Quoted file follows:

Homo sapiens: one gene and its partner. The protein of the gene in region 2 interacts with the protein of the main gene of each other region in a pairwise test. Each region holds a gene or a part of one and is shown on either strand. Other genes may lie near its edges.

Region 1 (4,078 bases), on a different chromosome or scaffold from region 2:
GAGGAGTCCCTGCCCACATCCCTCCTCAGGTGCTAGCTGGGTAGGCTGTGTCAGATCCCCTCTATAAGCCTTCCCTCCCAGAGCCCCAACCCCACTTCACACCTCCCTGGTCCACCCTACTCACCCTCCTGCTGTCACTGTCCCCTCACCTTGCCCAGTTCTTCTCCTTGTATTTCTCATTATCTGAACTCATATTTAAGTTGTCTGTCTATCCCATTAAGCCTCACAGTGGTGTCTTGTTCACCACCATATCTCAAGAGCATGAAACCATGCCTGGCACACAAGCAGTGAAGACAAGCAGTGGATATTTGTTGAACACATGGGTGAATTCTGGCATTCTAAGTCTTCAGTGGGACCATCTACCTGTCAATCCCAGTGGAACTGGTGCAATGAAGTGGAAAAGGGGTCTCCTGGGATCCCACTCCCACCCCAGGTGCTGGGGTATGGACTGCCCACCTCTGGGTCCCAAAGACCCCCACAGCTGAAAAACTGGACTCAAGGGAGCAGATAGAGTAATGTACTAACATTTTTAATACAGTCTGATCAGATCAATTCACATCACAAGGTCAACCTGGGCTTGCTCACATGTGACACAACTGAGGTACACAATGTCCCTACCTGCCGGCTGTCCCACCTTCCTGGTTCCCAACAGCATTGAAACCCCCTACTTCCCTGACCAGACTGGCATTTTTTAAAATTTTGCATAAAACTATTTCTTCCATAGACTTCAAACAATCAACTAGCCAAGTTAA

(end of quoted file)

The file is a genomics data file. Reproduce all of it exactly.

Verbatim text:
Homo sapiens: one gene and its partner. The protein of the gene in region 2 interacts with the protein of the main gene of each other region in a pairwise test. Each region holds a gene or a part of one and is shown on either strand. Other genes may lie near its edges.

Region 1 (4,078 bases), on a different chromosome or scaffold from region 2:
GAGGAGTCCCTGCCCACATCCCTCCTCAGGTGCTAGCTGGGTAGGCTGTGTCAGATCCCCTCTATAAGCCTTCCCTCCCAGAGCCCCAACCCCACTTCACACCTCCCTGGTCCACCCTACTCACCCTCCTGCTGTCACTGTCCCCTCACCTTGCCCAGTTCTTCTCCTTGTATTTCTCATTATCTGAACTCATATTTAAGTTGTCTGTCTATCCCATTAAGCCTCACAGTGGTGTCTTGTTCACCACCATATCTCAAGAGCATGAAACCATGCCTGGCACACAAGCAGTGAAGACAAGCAGTGGATATTTGTTGAACACATGGGTGAATTCTGGCATTCTAAGTCTTCAGTGGGACCATCTACCTGTCAATCCCAGTGGAACTGGTGCAATGAAGTGGAAAAGGGGTCTCCTGGGATCCCACTCCCACCCCAGGTGCTGGGGTATGGACTGCCCACCTCTGGGTCCCAAAGACCCCCACAGCTGAAAAACTGGACTCAAGGGAGCAGATAGAGTAATGTACTAACATTTTTAATACAGTCTGATCAGATCAATTCACATCACAAGGTCAACCTGGGCTTGCTCACATGTGACACAACTGAGGTACACAATGTCCCTACCTGCCGGCTGTCCCACCTTCCTGGTTCCCAACAGCATTGAAACCCCCTACTTCCCTGACCAGACTGGCATTTTTTAAAATTTTGCATAAAACTATTTCTTCCATAGACTTCAAACAATCAACTAGCCAAGTTAA